Difficulty level: Easy

 

  1. German

It’s an incredibly important language for UK businesses: Germany is the largest economy in the European Union.

Difficulty Level: Fairly Easy

 

  1.  Portuguese

Portuguese is spoken by around 215 million people in Portugal (naturally), Brazil and some parts of Africa.

Difficulty Level: Easy

 

  1. Russian

Russia is full of very wealthy people hungry for new arenas in which to do business.

Difficulty Level: Medium

 

  1. French

It is expected that there will be  750 million French speakers in the world by 2050.

Difficulty Level:  Easy

 

  1. Japanese

Learning Japanese takes a certain amount of persistence and time, but it is worth it!

Difficulty Level: High

 

  1. Hindi

Hindi is the fourth most-spoken language in the world, and people often prefer to communicate in their native language when possible.

Difficulty Level: Medium

 

  1. Bengali

It is expected, by 2050, Bengali will be the 3rd most commonly spoken language among people living in countries with emerging economies.

Difficulty Level: Medium

 

Languages of the highest usage on the Internet

  1. English

The English language has 25.3% of internet users worldwide.

 

  1. Chinese

Chinese take the second spot with 19.8% internet users using it.

 

  1. Spanish

Spanish at number three with 8% of internet users using Spanish.

 

  1. Arabic

4.8% of internet users speak Arabic.

 

  1. Portuguese

There are a whopping 131.9 million Portuguese speakers connected on the internet. It means at least 4.1% of Portuguese speaking people use the internet.

 

  1. Indonesian/Malaysian

The Malaysian/Indonesian language has 4.1% of internet users worldwide.

 

  1. Japanese

3% of internet users are Japanese which translates to 114.9+ million users.

 

  1. Russian

The population of Russian speakers accessing the internet increased at a rate of 41.5 percent and its still in the increase mode.

 

  1. French

It is ninth in the log with approximately 2.8 internet users.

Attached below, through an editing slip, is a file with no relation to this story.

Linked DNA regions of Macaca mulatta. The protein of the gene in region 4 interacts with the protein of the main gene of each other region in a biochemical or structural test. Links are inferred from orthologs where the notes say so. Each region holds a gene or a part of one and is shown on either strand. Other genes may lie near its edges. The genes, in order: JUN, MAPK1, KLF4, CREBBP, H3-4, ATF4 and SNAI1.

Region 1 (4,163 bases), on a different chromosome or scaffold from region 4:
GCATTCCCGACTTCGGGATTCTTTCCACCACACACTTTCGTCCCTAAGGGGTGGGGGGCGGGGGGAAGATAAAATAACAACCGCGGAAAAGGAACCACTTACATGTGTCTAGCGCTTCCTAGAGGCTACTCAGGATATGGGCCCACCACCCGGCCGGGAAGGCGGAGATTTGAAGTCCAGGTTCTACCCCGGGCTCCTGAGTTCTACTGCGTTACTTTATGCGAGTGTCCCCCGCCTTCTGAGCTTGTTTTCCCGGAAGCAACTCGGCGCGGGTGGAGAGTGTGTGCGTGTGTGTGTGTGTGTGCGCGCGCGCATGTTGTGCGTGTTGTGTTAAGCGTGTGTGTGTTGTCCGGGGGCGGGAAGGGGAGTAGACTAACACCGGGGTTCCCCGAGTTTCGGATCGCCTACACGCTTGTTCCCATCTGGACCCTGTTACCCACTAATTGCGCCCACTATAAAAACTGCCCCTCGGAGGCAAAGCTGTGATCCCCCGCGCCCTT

1. German

German is the tenth top language used online with 2.2% of internet users.

 

What will be the language of the future communications?

Can you answer this question? Do you need a second to think about it? Or are you sure enough that it will be English or Chinese?

You may get surprised, but many of the linguistic studies predict that it will be French.

For many centuries, France was the official language of culture and erudition. It was the language of diplomacy and arts. French is still a fast-growing, global language. It remains an official language in many international institutions, from the UN to the European Union to the Olympics Committee (founded by a Frenchman), and learning French still retains some cachet.

The data suggests that the French language might be the language of the future.

French isn’t mostly spoken by French people and hasn’t been for a long time now. The language is spreading fast, and circulating in the fastest-growing areas of the world, particularly sub-Saharan Africa. The latest projection is that 750 million people will speak French by 2050. Meanwhile, French will be present on all continents and particularly predominant in a continent that, by 2050, should be a fast-growing economic powerhouse – Africa.

You would be interested Popular Quotes Translated into Arabic 2

 

 

References:

www.cactuslanguagetraining.com

www.forbes.com